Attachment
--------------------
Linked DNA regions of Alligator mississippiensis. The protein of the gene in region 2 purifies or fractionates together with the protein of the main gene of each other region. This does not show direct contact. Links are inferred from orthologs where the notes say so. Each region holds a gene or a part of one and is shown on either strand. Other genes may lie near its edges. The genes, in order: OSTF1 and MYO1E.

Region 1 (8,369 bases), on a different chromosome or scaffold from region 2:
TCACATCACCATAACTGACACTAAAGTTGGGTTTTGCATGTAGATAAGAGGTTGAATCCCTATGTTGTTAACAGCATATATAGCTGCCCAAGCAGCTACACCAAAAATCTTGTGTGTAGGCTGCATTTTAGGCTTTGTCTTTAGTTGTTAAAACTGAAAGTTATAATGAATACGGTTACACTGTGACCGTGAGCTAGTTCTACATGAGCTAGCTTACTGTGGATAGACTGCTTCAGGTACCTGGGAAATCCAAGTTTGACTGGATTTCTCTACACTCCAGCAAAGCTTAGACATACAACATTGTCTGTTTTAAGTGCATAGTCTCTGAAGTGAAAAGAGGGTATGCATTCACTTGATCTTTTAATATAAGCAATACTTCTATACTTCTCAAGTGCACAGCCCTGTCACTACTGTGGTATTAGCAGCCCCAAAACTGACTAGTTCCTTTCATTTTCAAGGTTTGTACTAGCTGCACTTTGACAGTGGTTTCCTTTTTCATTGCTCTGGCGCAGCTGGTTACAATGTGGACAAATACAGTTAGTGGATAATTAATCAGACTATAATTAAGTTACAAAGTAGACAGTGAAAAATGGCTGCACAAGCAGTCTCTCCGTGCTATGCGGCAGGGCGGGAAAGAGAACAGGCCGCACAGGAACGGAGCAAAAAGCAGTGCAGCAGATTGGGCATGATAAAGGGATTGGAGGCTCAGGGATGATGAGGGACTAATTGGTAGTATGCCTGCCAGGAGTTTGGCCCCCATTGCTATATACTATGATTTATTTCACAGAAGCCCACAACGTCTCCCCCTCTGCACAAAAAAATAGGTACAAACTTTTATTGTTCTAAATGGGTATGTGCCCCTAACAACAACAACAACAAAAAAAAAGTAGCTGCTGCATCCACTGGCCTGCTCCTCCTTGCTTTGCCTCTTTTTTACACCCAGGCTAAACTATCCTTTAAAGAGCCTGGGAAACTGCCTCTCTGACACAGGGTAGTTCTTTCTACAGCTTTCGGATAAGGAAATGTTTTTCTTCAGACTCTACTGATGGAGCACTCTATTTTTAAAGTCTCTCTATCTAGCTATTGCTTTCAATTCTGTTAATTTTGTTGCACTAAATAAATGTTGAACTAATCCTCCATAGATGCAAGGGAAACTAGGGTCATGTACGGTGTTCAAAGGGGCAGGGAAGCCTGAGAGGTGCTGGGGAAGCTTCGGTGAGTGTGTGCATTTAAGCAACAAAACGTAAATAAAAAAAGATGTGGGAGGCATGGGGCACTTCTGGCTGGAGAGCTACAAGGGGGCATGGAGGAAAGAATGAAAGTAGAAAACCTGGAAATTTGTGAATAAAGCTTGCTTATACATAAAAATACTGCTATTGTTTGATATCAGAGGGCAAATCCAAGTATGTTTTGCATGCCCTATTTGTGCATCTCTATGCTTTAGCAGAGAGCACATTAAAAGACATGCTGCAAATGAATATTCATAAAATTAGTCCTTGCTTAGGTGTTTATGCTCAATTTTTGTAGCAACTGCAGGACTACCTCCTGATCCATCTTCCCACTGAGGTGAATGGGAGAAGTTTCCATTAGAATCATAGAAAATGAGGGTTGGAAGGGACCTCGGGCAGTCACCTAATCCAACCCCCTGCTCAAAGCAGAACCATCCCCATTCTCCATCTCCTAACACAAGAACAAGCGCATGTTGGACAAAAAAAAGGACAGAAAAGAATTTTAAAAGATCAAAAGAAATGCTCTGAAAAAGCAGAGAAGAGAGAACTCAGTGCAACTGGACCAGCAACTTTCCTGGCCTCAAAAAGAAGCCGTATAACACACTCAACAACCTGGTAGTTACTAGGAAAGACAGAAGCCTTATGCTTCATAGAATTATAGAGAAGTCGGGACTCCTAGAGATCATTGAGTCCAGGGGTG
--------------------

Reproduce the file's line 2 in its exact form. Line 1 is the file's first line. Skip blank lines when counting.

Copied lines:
Region 1 (8,369 bases), on a different chromosome or scaffold from region 2: